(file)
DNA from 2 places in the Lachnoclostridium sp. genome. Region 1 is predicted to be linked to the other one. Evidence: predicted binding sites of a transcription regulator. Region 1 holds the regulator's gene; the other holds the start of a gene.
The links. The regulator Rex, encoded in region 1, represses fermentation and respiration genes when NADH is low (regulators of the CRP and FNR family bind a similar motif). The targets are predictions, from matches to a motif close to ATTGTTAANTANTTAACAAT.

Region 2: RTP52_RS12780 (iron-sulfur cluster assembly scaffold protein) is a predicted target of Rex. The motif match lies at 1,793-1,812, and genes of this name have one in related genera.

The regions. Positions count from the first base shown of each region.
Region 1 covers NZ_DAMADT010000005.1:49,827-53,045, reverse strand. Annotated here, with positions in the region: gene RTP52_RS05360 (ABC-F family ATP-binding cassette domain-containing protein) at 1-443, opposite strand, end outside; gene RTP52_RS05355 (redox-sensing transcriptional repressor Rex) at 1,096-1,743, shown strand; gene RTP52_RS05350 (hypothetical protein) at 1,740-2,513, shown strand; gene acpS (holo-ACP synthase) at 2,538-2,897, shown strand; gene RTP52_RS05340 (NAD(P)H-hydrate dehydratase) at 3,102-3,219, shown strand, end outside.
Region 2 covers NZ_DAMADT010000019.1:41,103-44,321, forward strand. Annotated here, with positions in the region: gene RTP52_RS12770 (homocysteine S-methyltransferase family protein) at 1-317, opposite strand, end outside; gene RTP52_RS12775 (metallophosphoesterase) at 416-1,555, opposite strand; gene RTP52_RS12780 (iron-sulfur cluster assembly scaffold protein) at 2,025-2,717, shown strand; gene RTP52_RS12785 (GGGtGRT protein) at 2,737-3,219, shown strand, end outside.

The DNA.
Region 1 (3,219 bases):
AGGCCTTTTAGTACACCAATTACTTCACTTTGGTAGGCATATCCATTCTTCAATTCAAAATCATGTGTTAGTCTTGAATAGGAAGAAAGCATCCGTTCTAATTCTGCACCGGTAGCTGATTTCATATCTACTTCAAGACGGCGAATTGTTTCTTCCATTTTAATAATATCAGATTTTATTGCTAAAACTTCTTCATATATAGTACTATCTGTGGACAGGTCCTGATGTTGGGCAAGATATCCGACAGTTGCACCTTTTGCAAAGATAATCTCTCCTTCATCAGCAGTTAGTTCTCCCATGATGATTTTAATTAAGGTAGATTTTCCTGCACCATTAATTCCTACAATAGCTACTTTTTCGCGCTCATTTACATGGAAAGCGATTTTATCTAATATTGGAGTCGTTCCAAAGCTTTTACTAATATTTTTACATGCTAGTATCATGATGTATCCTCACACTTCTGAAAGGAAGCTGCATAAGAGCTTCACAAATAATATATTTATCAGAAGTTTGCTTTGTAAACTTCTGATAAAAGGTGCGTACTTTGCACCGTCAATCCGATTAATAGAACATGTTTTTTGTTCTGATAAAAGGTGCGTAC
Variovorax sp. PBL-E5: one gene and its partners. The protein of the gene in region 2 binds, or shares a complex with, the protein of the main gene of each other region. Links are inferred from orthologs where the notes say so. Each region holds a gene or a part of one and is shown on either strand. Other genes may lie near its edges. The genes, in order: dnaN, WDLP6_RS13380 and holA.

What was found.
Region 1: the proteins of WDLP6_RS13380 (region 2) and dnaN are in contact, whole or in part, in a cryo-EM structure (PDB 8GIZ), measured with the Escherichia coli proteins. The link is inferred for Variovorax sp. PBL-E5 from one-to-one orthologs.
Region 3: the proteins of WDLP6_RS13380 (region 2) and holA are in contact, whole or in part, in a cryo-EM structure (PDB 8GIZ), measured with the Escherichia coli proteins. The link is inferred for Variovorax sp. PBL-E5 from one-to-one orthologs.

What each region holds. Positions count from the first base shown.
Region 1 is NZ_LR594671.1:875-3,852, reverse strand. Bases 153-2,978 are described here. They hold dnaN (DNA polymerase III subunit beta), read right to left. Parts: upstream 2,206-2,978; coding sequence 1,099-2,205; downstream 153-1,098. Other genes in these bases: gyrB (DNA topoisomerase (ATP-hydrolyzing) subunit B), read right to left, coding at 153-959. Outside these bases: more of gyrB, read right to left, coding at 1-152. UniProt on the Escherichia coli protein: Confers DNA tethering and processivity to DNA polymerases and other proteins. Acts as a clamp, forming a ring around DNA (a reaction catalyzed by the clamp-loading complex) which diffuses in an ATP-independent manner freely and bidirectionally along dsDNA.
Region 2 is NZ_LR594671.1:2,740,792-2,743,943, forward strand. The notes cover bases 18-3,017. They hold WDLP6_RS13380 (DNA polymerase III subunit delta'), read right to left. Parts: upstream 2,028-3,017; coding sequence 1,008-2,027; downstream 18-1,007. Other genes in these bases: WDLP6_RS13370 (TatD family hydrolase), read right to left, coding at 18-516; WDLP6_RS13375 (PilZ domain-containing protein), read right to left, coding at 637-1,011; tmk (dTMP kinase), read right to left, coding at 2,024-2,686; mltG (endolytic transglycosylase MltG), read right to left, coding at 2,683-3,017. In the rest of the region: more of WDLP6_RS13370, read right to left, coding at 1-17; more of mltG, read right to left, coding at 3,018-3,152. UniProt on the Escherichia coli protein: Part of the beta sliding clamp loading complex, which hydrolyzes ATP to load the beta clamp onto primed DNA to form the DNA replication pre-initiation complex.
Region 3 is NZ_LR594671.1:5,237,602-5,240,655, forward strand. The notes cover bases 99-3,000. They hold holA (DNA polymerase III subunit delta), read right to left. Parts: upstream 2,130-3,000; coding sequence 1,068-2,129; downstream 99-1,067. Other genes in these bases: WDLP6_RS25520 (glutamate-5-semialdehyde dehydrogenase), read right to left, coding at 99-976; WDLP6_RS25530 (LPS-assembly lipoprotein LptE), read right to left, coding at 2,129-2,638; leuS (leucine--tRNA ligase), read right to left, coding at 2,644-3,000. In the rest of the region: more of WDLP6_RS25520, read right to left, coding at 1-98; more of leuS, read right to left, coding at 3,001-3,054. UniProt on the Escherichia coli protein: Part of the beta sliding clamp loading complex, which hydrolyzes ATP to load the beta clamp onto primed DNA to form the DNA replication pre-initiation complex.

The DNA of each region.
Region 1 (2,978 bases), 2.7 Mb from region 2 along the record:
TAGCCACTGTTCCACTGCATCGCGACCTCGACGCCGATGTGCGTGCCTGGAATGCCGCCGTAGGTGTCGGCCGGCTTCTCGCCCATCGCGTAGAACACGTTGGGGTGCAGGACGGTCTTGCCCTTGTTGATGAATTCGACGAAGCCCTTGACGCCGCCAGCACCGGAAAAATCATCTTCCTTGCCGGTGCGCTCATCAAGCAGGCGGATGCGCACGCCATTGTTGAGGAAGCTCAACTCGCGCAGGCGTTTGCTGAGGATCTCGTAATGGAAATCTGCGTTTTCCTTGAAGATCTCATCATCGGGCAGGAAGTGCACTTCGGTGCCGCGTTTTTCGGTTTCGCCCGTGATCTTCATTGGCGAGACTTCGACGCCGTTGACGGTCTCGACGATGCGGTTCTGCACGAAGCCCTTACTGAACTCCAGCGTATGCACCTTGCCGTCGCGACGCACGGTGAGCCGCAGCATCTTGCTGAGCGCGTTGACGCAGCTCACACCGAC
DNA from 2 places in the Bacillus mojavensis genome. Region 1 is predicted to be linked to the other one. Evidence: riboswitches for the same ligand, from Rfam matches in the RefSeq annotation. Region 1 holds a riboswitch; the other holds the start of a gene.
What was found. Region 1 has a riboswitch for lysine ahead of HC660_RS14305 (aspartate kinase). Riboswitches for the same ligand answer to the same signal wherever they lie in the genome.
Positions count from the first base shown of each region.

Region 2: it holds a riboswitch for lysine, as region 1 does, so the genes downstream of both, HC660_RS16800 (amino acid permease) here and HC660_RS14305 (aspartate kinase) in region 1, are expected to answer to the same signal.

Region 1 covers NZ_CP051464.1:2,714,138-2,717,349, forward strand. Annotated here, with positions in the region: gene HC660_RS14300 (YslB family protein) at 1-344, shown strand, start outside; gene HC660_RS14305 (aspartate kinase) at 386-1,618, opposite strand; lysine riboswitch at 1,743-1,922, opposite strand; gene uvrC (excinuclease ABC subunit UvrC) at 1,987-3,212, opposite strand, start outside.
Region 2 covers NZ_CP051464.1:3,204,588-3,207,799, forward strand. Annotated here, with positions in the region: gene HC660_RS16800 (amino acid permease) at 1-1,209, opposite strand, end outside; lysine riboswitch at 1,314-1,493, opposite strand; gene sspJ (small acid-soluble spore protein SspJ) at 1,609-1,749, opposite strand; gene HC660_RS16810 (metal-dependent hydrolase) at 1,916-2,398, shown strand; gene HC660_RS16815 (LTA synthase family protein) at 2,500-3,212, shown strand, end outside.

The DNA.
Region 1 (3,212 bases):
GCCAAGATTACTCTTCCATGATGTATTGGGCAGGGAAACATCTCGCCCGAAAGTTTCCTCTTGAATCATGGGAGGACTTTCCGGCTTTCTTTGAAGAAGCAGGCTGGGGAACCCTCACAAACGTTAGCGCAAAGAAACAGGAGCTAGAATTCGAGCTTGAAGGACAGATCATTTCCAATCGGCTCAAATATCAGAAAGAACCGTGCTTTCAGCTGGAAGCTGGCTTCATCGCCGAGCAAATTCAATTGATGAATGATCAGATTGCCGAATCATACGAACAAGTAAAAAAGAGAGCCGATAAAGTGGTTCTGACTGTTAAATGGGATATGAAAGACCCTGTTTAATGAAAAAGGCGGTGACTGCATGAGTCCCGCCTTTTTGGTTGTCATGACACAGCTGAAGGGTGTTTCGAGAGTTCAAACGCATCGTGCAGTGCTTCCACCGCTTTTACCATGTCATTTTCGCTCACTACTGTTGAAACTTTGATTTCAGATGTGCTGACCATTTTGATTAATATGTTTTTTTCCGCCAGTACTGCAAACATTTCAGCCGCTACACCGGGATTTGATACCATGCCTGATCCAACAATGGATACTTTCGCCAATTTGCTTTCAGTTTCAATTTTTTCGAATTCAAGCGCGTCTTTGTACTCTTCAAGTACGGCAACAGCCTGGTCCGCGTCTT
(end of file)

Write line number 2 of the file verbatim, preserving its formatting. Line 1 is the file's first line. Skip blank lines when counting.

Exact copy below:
The links. The regulator Rex, encoded in region 1, represses fermentation and respiration genes when NADH is low (regulators of the CRP and FNR family bind a similar motif). The targets are predictions, from matches to a motif close to ATTGTTAANTANTTAACAAT.